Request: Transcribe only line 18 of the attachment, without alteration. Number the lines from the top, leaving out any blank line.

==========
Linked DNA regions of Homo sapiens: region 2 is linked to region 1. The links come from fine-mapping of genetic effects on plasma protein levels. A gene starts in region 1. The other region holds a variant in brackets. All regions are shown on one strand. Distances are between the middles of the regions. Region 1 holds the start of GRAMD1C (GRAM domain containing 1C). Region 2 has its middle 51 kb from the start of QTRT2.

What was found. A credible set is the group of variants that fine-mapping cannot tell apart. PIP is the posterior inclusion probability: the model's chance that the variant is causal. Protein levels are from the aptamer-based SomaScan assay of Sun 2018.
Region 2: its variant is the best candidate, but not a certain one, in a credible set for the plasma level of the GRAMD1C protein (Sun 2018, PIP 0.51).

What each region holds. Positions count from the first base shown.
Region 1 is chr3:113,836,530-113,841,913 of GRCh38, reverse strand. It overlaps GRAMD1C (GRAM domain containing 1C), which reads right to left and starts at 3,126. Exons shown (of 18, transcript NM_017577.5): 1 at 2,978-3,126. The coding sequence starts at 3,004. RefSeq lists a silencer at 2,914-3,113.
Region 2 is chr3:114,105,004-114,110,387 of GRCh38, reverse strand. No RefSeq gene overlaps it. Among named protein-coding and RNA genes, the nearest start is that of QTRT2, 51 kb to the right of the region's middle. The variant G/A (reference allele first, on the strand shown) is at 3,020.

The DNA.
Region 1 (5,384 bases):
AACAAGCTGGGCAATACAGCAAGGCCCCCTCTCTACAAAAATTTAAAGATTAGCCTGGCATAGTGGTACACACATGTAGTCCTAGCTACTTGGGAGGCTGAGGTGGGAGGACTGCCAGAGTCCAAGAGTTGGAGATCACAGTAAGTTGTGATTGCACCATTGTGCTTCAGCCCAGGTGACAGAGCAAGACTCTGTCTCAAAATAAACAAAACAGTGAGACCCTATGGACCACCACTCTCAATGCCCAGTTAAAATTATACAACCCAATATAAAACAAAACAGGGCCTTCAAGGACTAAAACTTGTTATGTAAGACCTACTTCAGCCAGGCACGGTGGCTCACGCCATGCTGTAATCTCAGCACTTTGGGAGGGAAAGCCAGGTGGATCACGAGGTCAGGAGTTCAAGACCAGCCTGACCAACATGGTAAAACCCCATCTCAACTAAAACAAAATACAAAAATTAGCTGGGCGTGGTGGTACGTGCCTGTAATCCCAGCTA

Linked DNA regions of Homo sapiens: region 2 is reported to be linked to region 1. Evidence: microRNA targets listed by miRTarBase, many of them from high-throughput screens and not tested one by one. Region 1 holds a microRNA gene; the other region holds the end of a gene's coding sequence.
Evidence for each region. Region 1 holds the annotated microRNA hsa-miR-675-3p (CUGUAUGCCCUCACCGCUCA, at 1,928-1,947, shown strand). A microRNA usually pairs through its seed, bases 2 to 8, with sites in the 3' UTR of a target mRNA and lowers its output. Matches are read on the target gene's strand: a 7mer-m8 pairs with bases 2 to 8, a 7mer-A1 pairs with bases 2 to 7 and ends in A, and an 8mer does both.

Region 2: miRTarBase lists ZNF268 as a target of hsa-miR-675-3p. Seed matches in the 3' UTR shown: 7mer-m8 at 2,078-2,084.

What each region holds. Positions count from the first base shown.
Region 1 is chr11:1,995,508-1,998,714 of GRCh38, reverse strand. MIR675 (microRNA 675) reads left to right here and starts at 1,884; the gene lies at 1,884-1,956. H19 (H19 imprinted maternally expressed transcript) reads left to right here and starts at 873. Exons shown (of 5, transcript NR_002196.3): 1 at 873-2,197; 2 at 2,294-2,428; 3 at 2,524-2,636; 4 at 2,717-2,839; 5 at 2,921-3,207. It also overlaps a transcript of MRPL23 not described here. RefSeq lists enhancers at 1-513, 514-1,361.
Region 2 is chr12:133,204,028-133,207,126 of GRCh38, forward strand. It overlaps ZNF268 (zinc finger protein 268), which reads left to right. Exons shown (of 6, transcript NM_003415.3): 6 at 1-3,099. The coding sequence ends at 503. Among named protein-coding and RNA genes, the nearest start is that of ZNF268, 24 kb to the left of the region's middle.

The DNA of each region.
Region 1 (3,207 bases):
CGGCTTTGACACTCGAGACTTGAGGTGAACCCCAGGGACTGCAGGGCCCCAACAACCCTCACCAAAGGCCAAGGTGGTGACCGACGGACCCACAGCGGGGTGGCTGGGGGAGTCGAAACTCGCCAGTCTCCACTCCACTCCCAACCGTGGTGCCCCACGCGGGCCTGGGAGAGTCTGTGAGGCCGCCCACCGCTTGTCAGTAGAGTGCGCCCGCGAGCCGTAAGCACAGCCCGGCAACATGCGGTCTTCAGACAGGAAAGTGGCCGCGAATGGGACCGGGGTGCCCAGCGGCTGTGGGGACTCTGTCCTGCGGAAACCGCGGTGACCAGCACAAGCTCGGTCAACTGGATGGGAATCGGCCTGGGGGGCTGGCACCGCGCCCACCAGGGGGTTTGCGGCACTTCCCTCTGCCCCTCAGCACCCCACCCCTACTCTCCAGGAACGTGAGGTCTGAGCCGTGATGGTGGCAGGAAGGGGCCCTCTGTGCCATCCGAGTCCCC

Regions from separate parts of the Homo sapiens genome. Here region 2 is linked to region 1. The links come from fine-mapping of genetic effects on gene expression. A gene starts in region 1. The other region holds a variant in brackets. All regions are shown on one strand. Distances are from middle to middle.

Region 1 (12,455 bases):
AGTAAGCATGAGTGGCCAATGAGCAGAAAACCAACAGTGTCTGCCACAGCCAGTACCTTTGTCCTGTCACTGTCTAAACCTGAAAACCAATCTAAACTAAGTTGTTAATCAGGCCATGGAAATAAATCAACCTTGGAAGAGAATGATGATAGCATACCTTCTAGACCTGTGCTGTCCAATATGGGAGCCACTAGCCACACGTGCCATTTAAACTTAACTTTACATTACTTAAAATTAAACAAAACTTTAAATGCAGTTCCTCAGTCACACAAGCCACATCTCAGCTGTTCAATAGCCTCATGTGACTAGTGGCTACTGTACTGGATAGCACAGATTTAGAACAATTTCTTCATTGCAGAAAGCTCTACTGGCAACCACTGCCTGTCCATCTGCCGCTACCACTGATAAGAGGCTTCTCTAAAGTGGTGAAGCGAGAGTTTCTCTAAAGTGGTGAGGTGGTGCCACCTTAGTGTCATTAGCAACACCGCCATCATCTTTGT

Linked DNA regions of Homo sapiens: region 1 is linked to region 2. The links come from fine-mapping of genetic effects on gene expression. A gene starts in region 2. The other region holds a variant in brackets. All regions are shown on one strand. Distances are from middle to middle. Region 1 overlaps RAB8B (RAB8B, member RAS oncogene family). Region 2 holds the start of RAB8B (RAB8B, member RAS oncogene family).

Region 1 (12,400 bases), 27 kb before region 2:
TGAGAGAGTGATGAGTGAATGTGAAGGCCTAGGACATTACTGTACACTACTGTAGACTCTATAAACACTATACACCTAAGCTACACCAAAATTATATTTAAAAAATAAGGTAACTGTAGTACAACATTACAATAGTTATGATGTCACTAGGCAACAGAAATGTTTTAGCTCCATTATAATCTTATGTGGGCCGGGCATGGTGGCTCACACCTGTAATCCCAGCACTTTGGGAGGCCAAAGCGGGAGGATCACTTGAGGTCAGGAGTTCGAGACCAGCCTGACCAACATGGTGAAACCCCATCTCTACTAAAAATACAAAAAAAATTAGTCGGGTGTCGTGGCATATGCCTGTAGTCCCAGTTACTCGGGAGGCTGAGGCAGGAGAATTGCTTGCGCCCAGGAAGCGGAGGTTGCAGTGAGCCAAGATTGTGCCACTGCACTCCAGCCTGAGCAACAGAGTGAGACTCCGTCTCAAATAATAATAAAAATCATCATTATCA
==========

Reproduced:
CGGCTTTGACACTCGAGACTTGAGGTGAACCCCAGGGACTGCAGGGCCCCAACAACCCTCACCAAAGGCCAAGGTGGTGACCGACGGACCCACAGCGGGGTGGCTGGGGGAGTCGAAACTCGCCAGTCTCCACTCCACTCCCAACCGTGGTGCCCCACGCGGGCCTGGGAGAGTCTGTGAGGCCGCCCACCGCTTGTCAGTAGAGTGCGCCCGCGAGCCGTAAGCACAGCCCGGCAACATGCGGTCTTCAGACAGGAAAGTGGCCGCGAATGGGACCGGGGTGCCCAGCGGCTGTGGGGACTCTGTCCTGCGGAAACCGCGGTGACCAGCACAAGCTCGGTCAACTGGATGGGAATCGGCCTGGGGGGCTGGCACCGCGCCCACCAGGGGGTTTGCGGCACTTCCCTCTGCCCCTCAGCACCCCACCCCTACTCTCCAGGAACGTGAGGTCTGAGCCGTGATGGTGGCAGGAAGGGGCCCTCTGTGCCATCCGAGTCCCC